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What is Co-Opetition?

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  • Written By: Tricia Ellis-Christensen
  • Edited By: O. Wallace
  • Last Modified Date: 29 November 2016
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The term, co-opetition (coopetition) is a combination of the words cooperation and competition. It is the concept that competing businesses sometimes benefit by cooperating so that each gains greater capacity to compete in the market. Often, this idea is used in technological fields, where shared information can improve products and provide some economic and competitive benefit to all sharers. This stands in opposition to business practices where all information and technology is closely guarded and exclusive and where competition in the market becomes a zero sum game. Instead, co-opetition, which might also be called strategic partnering, offers the opportunity for competing companies to create win-win scenarios that increase survival, profitability, and competitive edge.

Co-opetition has been used as a business and economic term since the early 20th century, but the name gained most popular usage with the 1990s book, Co-opetition, written by Adam Brandenburger of the Harvard Business School and Barry Nalebuff of the Yale School of Management. The book relies on game theory and a number of examples to make the argument that businesses in direct competition may benefit from shared information or partnering on some issues. This doesn’t mean businesses give up competing with each other, but they help each other become stronger so that each gains equal competitiveness and produces better products or services.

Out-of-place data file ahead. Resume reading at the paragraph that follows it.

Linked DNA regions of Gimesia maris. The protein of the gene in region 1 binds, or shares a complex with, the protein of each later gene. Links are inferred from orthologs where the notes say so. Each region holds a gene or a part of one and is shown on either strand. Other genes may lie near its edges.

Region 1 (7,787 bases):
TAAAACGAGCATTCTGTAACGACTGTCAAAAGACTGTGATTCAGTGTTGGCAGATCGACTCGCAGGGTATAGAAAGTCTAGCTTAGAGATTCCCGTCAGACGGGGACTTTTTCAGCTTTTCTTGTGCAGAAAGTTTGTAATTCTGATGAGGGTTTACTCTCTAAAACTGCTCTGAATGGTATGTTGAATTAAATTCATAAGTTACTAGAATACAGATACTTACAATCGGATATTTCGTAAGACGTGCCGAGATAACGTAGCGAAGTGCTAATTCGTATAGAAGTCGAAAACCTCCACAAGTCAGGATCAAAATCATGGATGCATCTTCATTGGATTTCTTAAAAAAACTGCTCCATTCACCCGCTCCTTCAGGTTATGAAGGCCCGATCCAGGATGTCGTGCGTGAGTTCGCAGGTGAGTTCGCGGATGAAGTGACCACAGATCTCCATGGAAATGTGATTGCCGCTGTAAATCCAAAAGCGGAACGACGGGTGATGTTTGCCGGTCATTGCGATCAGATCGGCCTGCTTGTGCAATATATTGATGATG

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An example of this has been ongoing engagements between Apple® and Microsoft®. Though these companies have a legendary rivalry with each other, they both create some software for each other. An Apple® user can choose to use Microsoft Word® on his computer. A Microsoft operating system has access to iTunes®. Similarly, Apple® now uses Intel® microprocessors in many of its computers, making it a faster computer that competes with numerous PCs better.

The goal of co-opetition is never to decrease competition. Rather, it magnifies it because companies use shared information or access to make their products and services more attractive. When businesses choose these opportunities to help each other, they support each other’s existence. Instead of creating winners and losers, the goal is to create higher profits and lifetime competitors. Cooperation and competition combined are posited to be much more positive for all involved.

On a micro scale, this concept is sometimes used in school settings. Students may be asked to work together, but each student gets an individual grade, which is, essentially, competition. To best benefit, two students would want to work closely together, each contributing his or her best work to a project. When successful, both students can walk away with a good grade. If there is only competition, both students can end up losers. In co-opetition, the desire to compete fuels the spirit of cooperation.

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